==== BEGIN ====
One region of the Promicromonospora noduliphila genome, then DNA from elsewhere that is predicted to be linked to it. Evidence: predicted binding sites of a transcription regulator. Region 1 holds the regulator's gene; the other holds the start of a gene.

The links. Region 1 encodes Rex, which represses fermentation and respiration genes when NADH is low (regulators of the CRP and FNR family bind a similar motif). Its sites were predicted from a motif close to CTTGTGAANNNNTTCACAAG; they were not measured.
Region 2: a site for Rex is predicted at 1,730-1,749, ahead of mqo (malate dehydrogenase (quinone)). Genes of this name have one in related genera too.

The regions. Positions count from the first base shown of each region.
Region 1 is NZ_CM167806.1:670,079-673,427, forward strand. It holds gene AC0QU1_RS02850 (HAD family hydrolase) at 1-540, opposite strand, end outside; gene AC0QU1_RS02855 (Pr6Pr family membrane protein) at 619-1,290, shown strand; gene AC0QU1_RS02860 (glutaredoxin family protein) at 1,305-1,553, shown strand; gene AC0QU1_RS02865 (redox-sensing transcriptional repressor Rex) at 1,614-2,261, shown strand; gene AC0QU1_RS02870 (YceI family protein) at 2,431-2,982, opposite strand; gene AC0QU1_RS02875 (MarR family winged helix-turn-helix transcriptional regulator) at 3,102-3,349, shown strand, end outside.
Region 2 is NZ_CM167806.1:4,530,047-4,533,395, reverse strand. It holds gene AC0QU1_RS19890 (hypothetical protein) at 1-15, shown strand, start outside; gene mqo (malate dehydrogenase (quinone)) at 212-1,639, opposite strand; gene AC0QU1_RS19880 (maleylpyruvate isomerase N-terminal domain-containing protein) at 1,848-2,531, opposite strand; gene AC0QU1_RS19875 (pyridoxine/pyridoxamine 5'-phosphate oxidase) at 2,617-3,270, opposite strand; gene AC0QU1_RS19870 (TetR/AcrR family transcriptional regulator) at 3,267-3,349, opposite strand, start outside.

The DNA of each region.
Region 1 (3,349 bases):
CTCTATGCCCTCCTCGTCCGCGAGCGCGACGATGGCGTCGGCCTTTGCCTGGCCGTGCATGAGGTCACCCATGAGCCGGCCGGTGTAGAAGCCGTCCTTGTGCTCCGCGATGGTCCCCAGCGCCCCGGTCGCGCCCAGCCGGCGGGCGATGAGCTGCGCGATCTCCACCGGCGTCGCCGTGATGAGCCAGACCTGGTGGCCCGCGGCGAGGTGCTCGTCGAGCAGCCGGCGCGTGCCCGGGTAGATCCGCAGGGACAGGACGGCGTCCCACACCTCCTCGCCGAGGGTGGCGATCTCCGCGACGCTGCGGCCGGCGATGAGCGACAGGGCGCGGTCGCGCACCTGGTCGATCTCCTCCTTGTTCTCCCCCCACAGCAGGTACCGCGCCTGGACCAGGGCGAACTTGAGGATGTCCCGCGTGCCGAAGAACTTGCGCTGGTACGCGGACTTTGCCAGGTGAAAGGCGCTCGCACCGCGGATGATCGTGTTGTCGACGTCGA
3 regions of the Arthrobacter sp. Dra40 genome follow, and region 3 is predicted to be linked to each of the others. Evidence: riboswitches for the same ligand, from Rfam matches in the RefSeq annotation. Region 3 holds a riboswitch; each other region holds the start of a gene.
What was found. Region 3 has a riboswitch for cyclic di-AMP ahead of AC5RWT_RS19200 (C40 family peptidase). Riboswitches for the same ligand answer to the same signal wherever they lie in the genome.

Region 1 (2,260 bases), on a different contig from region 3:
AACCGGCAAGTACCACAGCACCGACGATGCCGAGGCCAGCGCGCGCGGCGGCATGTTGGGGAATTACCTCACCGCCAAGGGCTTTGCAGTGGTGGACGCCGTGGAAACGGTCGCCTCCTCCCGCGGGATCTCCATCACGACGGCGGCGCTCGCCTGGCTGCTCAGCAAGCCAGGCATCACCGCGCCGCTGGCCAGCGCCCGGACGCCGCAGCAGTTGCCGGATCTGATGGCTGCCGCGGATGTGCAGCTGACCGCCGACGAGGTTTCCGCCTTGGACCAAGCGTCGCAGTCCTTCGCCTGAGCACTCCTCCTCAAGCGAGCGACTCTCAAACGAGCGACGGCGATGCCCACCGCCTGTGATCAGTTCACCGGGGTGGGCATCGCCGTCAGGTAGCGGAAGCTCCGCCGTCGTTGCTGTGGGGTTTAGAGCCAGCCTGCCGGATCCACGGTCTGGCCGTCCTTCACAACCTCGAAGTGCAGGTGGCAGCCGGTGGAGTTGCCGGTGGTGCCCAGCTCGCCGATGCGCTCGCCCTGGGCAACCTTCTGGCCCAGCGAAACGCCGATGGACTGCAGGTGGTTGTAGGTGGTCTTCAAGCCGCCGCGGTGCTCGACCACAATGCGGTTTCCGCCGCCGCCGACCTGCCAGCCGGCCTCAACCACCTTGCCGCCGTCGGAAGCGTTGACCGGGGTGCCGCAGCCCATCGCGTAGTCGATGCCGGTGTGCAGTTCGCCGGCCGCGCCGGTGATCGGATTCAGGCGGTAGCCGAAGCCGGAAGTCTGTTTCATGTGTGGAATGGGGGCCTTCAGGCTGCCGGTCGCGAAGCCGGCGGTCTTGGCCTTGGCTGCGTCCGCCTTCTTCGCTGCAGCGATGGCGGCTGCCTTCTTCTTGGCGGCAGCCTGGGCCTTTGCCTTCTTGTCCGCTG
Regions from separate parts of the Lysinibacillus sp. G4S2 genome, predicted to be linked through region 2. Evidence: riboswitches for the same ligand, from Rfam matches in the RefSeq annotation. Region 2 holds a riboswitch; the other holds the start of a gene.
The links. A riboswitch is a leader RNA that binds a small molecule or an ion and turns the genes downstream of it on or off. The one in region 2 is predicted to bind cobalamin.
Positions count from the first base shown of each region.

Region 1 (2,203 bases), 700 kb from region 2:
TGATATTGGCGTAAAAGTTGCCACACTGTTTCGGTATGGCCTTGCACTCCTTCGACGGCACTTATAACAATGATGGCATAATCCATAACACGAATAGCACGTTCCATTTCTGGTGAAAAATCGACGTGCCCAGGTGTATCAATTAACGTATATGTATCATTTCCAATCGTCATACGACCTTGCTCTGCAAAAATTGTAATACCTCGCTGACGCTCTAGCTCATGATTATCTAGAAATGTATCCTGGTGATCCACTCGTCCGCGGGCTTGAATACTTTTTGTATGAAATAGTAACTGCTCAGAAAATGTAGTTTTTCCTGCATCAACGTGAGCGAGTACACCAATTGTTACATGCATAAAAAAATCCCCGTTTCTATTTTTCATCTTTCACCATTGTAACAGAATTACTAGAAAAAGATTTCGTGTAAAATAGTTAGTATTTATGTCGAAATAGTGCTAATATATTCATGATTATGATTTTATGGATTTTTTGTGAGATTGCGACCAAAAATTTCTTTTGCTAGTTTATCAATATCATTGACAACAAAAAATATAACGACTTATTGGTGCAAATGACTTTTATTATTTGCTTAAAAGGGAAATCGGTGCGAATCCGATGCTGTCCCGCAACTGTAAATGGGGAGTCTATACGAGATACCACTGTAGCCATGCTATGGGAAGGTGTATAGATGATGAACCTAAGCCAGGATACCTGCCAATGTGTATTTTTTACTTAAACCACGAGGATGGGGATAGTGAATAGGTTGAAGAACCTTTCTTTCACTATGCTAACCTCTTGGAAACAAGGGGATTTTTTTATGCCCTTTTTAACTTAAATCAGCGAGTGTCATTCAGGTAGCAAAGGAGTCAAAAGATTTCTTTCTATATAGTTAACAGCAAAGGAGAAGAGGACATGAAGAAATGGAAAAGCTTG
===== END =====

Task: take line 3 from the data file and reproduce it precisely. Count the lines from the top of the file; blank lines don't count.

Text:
Region 2: a site for Rex is predicted at 1,730-1,749, ahead of mqo (malate dehydrogenase (quinone)). Genes of this name have one in related genera too.